|re: 'MIss Saigon': 5 important things the New York Times didn't tell you ... over 25 years later|
|Posted by: JereNYC (JereNYC@aol.com) 11:16 am EDT 03/20/17|
|In reply to: 'MIss Saigon': 5 important things the New York Times didn't tell you ... over 25 years later - WaymanWong 08:22 pm EDT 03/18/17|
|Wayman, I'm just curious about your perspective on the casting of Julie in SHOW BOAT. I've always thought that because of the particular circumstance of that character (a mixed race woman passing successfully as white), that it would be acceptable to cast a white actress in the role. If one is looking to specifically cast an African-American actress, you'd have to not only look for an actress who can play and sing the role successfully, but also one who is light-skinned enough to pass for white. That seems...icky...in some ways to me, and I imagine scenes of casting directors passing judgement on the skin tones of actresses auditioning and comparing, not only their singing and acting, but also their skin.
Now, if you're auditioning a Broadway revival, finding such an actress is probably not going to be an issue. You're going to have your pick of the most talented singing actresses in show business. But, if you're casting at a lower level, your talent pool may be more limited.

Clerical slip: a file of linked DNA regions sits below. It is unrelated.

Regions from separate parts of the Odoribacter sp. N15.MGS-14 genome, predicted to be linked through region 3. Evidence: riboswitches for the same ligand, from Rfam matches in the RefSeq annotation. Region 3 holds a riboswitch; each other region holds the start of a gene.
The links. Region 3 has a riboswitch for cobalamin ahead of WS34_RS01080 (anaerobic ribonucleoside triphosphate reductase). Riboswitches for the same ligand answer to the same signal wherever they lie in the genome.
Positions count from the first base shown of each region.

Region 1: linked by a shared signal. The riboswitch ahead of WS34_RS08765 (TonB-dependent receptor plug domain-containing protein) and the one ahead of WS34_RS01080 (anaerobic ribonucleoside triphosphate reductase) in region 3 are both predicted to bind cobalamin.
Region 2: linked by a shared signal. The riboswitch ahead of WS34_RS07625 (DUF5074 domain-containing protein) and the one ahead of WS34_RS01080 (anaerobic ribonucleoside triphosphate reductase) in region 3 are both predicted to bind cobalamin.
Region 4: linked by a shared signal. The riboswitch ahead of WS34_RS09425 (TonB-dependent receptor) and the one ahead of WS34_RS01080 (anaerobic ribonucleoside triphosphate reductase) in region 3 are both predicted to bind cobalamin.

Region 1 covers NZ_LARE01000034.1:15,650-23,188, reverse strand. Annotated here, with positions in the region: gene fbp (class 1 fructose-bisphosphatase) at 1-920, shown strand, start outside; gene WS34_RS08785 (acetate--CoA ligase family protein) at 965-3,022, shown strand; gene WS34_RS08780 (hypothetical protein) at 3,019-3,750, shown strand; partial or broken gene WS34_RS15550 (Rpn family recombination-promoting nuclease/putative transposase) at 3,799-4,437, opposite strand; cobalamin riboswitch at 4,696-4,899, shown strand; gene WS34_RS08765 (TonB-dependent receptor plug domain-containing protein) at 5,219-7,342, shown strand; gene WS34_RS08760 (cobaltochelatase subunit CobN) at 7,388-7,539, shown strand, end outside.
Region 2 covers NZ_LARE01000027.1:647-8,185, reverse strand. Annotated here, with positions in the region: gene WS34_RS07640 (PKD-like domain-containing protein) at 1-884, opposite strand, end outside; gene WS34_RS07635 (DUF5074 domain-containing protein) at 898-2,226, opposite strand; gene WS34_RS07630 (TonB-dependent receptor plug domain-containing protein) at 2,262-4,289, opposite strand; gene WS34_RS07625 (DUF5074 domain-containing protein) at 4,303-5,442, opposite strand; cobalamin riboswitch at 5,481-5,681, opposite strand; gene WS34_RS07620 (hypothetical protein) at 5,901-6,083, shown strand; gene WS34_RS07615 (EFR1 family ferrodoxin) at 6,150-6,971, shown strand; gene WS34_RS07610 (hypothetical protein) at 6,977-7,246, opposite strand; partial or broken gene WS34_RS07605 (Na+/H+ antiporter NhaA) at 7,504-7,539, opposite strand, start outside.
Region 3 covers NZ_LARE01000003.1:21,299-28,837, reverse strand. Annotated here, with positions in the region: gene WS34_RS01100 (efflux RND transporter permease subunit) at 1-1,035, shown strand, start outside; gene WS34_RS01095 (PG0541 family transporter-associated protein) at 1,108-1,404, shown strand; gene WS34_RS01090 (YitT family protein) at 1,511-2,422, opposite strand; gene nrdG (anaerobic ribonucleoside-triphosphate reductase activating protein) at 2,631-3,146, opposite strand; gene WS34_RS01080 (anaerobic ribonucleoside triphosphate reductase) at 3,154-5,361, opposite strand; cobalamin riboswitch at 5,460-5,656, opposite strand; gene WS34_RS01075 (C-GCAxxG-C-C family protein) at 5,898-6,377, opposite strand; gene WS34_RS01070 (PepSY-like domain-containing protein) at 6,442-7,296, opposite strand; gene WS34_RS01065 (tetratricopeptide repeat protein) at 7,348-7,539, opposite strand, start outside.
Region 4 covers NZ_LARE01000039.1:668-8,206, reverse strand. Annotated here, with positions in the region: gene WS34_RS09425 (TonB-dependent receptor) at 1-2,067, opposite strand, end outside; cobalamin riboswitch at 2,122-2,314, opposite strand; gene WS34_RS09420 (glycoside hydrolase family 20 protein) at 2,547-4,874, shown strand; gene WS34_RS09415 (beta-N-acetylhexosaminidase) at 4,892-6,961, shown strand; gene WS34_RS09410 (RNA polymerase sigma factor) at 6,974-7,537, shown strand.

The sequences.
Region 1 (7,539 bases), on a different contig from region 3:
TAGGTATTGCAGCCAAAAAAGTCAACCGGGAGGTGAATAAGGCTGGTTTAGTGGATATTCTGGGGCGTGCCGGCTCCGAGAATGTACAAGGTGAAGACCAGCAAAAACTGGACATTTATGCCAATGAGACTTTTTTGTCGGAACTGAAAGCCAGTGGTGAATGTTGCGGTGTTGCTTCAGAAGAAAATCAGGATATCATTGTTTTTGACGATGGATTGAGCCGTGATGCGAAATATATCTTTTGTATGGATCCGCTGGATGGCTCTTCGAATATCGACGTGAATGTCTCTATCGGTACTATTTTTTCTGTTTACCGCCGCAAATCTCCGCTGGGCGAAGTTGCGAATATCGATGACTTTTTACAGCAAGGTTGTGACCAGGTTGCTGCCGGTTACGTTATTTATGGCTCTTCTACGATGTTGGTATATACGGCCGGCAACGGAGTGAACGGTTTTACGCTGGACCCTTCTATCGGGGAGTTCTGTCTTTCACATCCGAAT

Since the character is mixed race and one of those races is caucasian, and the character passes successfully as that, why would you not see white actresses for the role in addition to light-skinned African-American actresses?
I've written about this here before, but I remember taking my theatre-neophyte now-husband to a production of SHOW BOAT in which Julie was played by a beautiful Latina actress who was sensational in the part. But my husband, who'd never before seen SHOW BOAT and knew nothing about it, was terribly confused about why everyone in the show was so shocked that Julie was of mixed race. That production also featured a Latino actor as Gaylord Ravenal, which only added to his confusion about what was going on. So I think in the casting, for telling this story, it's much more important to have an actress who either is or can pass for white, rather than casting an actress of any specific race.
Am I off base here?
|Previous:||'MIss Saigon': 5 important things the New York Times didn't tell you ... over 25 years later - WaymanWong 08:22 pm EDT 03/18/17|
|Next:||re: 'MIss Saigon': 5 important things the New York Times didn't tell you ... over 25 years later - WaymanWong 12:13 am EDT 03/21/17|
Time to render: 0.010519 seconds.